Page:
The Power of Leverage

Posted By: Chris Tanner ICOR Blog & News ,

Leverage in real estate is using borrowed money to buy a property. When leveraging a property, you borrow funds from a lender to be able to purchase an investment property instead of having to cover the entire purchase price yourself. The concept of leverage is pretty straightforward, but a more detailed explanation helps one understand the power of leverage.

Most people who invest in real estate need to borrow money as a way to buy a specific property. Typically, they do not have the entire purchase price available. But what if you could buy real estate with all cash? Is this the best method for obtaining real estate? Buying all cash has some advantages. It would certainly be a conservative approach as one would never be faced with a mortgage payment. This would eliminate the stress of having to make a monthly payment. Another advantage is the investor stands a better chance of keeping a property in the event of vacancy or any type of cash flow disruption. Peace of mind is valuable for some people and owning a property outright might bring that to an investor.

Let’s take a look at some reasons to consider using leverage. Using leverage may allow an investor to purchase more than one property. Owning multiple properties offers some advantages and disadvantages, but certainly one advantage is the idea of diversity. An investor can “diversify” by investing in different markets, or perhaps different types of properties. Single-family, commercial, multi-unit, etc... Owning multiple properties as opposed to just one means the likelihood of having every property vacant at the same time goes down. If you own a single property and it is vacant, you are receiving zero income, whereas owning multiple properties means you would likely have rental income while dealing with tenant turnover. The possible downside to owning multiple properties is dealing with more tenants.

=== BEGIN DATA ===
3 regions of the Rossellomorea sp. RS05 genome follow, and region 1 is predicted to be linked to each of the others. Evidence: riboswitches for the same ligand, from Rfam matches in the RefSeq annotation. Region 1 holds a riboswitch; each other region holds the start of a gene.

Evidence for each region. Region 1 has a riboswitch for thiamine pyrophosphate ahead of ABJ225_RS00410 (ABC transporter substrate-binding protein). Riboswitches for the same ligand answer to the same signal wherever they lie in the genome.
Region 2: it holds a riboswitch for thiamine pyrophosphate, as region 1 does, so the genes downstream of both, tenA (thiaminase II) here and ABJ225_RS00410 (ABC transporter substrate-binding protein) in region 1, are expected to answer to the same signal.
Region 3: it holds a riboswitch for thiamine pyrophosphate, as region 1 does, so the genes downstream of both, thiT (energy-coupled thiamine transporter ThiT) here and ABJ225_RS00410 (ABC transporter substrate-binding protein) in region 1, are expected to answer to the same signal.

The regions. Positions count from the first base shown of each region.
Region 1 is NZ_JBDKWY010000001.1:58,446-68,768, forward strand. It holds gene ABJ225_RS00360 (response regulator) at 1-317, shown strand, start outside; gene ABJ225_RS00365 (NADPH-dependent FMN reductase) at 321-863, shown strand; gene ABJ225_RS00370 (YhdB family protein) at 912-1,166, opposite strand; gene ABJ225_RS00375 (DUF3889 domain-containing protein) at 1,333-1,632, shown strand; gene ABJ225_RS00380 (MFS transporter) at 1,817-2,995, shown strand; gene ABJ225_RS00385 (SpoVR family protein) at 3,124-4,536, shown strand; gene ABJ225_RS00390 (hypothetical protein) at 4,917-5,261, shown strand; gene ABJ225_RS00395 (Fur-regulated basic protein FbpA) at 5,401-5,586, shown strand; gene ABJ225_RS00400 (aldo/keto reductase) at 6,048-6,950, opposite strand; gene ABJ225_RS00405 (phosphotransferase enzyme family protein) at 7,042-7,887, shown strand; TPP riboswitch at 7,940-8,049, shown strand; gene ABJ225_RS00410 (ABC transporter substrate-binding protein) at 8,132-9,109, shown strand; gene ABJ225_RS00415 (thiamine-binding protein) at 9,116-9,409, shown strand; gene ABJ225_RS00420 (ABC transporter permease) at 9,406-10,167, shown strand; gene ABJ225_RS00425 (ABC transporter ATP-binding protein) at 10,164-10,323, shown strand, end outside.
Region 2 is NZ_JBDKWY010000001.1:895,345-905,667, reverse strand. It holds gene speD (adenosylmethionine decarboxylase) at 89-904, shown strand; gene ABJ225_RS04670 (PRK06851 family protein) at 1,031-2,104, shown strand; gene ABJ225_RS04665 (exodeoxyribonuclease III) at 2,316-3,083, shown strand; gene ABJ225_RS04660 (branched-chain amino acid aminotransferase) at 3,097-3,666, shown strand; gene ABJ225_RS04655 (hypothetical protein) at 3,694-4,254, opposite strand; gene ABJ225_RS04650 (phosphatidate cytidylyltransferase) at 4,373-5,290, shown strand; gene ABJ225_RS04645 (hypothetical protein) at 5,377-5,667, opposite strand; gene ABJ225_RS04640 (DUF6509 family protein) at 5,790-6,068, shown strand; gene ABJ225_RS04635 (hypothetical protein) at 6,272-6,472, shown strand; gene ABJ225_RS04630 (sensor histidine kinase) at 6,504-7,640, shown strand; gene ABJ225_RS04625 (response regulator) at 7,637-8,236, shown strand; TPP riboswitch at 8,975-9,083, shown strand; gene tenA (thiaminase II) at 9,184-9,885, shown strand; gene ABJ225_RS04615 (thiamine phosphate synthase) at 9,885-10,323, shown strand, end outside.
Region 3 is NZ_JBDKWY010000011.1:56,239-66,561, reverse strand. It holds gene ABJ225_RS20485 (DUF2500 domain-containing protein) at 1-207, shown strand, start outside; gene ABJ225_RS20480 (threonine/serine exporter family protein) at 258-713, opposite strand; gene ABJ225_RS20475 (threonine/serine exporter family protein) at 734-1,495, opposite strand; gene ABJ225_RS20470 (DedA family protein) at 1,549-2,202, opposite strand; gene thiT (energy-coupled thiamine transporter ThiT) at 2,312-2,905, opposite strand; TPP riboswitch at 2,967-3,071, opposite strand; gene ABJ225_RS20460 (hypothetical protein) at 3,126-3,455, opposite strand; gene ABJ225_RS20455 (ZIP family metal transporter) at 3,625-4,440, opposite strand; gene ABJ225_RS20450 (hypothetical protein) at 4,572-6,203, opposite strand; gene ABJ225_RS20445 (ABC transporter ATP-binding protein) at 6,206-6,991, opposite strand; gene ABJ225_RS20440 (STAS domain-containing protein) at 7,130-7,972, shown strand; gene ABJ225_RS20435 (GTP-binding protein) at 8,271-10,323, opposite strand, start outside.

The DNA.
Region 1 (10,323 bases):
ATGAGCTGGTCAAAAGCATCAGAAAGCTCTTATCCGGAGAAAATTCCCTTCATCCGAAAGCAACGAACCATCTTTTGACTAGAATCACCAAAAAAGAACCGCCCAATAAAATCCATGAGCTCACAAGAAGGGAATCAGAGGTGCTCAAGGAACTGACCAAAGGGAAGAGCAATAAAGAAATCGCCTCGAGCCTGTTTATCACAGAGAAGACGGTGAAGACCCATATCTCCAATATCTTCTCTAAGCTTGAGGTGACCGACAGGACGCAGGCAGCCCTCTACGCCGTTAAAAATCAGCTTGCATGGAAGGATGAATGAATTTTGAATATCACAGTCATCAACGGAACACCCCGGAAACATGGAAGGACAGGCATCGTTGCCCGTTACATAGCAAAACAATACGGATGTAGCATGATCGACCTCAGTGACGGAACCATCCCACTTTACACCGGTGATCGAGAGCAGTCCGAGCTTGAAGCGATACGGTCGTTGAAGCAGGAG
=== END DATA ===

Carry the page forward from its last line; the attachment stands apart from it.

The most powerful reason for using leverage is the return on investment during appreciating times. Let’s look at an example. Investor 1 has $300,000 to purchase an investment property using NO leverage. Let’s assume the investor holds that property for 5 years and it appreciates by 20%. When the investor sells the property, it is now worth $360,000. That is a 20% gain in value ($60,000 profit/$300,000 original investment). Not Bad! Investor 2 decides to use leverage and buys 3 properties. Each property requires a down payment of $100,000 and each property’s purchase price is $300,000. Investor 2 now owns 3 properties valued at $900,000 collectively. Using the same assumption of 20% appreciation after 5 years, investor 2 decides to sell all 3 properties. Each property sells for $360,000, so investor 2 nets $180,000 in profit. That is a 60% gain ($1800,000 profit/$300,000 original investment) for investor 2. By using leverage, investor 2 has triple the gain as compared to investor 1. Leverage is a powerful tool, especially in appreciating markets, but be aware that leverage can work in exactly the opposite manner in depreciating markets. In depreciating markets, the potential losses can be magnified if an investor is forced to sell at a price that is below their acquisition cost.

What about using leverage in a retirement plan? Most traditional retirement plans do not allow the use of leverage. If a retirement plan investor buys $100,000 in stock, they own $100,000 of stock. On the other hand, a self-directed IRA has the ability to incorporate leverage when investing in real estate A self-directed investor could use that same $100,000 to buy real estate valued at $300,000. The use of leverage has risks, but when managed intelligently leverage has the potential to boost returns on investments. Feel free to contact New Direction Trust Company to learn more about leveraged real estate investments.